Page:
• empty attribute syntax

  • unquoted attribute-value syntax

  • single-quoted attribute-value syntax

  • double-quoted attribute-value syntax

The format that specifically speaks to your case is "empty attribute syntax". Reading further, the spec describes the Empty Attribute syntax as follows:

Just the attribute name. The value is implicitly the empty string.

There's also a slightly more detailed explanation on the historical HTML 5 reference for attributes:

Certain attributes may be specified by providing just the attribute name, with no value.

In the following example, the disabled attribute is given with the empty attribute syntax:

<input disabled>

Note that empty syntax is exactly equivalent to specifying the empty string as the value for the attribute, as in the following example.

<input disabled="">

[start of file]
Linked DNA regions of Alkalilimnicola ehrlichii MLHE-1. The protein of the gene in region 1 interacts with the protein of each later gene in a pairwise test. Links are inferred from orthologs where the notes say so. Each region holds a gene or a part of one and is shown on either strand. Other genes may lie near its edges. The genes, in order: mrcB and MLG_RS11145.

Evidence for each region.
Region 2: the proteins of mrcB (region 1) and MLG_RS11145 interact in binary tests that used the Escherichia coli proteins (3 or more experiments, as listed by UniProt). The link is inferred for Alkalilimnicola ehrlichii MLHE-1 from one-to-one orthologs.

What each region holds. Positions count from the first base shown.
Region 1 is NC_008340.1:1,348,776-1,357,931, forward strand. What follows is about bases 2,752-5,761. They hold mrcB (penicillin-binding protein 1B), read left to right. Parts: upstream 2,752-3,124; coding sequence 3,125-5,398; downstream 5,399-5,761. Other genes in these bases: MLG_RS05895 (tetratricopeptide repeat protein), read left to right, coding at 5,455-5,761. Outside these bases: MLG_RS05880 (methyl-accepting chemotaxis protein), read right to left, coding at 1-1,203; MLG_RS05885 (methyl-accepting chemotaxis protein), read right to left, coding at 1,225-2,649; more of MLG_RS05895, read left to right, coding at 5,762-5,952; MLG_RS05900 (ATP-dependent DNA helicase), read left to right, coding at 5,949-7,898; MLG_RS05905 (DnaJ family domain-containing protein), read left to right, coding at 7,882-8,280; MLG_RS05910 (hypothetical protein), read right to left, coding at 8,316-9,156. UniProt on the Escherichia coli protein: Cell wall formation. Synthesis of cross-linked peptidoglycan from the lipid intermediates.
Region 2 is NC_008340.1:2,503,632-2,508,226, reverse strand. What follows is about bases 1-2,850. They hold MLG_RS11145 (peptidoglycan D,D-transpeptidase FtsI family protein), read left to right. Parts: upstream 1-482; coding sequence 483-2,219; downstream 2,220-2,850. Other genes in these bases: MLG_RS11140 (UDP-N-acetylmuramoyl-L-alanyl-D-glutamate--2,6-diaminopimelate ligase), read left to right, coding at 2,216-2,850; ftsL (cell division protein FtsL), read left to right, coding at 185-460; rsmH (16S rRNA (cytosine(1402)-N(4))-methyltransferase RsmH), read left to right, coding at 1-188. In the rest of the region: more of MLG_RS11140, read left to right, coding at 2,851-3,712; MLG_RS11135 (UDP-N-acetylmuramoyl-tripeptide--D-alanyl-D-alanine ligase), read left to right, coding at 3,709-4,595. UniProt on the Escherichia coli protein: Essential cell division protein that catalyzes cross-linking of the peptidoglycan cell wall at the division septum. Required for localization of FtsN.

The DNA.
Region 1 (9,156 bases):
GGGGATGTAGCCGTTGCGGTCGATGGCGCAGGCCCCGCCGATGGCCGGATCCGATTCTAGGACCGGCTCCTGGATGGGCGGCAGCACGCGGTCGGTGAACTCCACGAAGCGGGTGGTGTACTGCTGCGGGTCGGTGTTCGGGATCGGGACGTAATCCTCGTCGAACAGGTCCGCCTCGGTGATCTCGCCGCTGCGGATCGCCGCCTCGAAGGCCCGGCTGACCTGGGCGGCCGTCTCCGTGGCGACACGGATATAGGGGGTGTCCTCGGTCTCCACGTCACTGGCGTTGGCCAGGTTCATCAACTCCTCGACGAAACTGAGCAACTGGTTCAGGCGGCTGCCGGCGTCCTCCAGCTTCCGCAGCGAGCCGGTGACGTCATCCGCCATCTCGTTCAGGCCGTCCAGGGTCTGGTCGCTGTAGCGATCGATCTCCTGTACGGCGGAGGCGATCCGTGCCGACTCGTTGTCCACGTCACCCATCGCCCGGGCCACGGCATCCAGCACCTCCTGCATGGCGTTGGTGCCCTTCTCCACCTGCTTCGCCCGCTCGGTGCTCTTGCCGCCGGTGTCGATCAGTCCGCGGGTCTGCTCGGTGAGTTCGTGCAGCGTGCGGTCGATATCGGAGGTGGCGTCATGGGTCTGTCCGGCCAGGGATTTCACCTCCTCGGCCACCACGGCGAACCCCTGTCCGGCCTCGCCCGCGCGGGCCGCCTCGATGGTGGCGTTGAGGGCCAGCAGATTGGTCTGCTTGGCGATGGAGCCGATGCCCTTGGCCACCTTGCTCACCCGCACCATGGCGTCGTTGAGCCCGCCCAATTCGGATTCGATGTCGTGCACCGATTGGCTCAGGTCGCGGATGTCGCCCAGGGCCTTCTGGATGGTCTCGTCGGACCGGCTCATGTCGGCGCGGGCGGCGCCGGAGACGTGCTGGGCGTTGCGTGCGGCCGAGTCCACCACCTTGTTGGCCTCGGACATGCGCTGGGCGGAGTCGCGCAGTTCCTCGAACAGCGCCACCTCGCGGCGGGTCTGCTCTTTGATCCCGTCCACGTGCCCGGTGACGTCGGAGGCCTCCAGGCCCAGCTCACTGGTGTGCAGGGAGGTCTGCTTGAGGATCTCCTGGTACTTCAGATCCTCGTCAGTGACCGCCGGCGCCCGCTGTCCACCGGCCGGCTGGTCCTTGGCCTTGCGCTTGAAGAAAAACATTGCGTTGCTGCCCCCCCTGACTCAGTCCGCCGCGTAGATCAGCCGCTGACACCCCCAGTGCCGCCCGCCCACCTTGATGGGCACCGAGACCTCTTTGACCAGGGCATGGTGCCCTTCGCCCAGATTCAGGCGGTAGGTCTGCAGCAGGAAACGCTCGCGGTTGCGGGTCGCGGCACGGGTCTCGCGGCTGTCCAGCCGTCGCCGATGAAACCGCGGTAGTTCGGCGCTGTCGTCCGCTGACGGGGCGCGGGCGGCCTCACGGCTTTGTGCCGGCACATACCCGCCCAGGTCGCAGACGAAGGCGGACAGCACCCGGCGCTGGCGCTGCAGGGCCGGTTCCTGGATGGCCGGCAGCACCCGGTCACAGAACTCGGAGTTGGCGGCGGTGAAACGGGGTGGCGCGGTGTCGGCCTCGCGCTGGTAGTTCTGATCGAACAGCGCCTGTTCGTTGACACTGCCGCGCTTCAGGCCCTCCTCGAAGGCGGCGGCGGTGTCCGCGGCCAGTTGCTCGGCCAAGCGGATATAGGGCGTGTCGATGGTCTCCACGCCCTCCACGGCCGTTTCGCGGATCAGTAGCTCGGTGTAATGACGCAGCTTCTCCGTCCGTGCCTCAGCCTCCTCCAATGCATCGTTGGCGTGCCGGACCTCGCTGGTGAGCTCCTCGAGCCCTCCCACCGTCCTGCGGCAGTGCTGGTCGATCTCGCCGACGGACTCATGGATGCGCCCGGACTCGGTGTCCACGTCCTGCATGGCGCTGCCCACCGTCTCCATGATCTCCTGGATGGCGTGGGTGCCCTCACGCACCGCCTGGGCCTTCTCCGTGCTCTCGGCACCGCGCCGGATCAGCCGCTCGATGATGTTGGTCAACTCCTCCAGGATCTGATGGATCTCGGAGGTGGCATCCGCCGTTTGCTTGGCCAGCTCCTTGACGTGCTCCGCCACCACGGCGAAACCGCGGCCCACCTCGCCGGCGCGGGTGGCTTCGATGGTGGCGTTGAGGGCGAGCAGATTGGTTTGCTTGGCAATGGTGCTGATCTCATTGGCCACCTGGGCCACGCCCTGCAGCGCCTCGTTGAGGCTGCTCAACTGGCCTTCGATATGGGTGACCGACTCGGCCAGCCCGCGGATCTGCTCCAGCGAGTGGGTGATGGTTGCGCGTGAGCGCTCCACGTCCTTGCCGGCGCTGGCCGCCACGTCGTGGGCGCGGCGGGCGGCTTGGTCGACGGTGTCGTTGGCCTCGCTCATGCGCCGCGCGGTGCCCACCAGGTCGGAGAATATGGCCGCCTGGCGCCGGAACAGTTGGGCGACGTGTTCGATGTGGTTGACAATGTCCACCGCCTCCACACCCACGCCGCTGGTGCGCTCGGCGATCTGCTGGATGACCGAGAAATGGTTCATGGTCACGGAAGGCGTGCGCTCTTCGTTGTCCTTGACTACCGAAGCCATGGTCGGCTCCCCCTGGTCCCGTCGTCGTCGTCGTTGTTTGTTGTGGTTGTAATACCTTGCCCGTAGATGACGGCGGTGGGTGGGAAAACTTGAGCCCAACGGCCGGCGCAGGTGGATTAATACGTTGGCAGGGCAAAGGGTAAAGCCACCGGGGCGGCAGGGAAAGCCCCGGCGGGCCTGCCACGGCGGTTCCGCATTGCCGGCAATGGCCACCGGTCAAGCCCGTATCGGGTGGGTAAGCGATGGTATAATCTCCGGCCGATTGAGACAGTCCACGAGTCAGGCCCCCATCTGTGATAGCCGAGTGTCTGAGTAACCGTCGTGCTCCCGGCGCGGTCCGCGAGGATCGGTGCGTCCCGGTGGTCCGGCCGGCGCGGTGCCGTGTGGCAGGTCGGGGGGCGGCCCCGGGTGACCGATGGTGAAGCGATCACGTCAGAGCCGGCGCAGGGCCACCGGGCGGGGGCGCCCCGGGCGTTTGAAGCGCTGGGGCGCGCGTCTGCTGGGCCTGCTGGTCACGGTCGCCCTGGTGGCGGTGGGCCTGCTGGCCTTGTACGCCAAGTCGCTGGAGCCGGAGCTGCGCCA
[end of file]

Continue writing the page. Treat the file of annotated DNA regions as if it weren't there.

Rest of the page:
As you're seeing, this means that for an HTML element, when representing a property with no value, the ="" is optional. As such, some browsers will just display the property without that unnecessary markup. Whether the property is rendered as value or value="", any standards compliant browser will know that value is a property which holds a string, so it will therefore always return either that property's contents, if any, or at minimum an empty string in absence of explicit contents.

  • Attribute minimization is an SGML term where an attribute that can only hold a set of predefined values (such as checked which can only have the value checked) can omit the attribute name and the =. HTML 5 has a similar rule for boolean attributes, but I didn't think it applied generically (the validator seems to think it does, but I haven't found the applicable bit of spec yet). – Quentin Jan 23 '15 at 19:58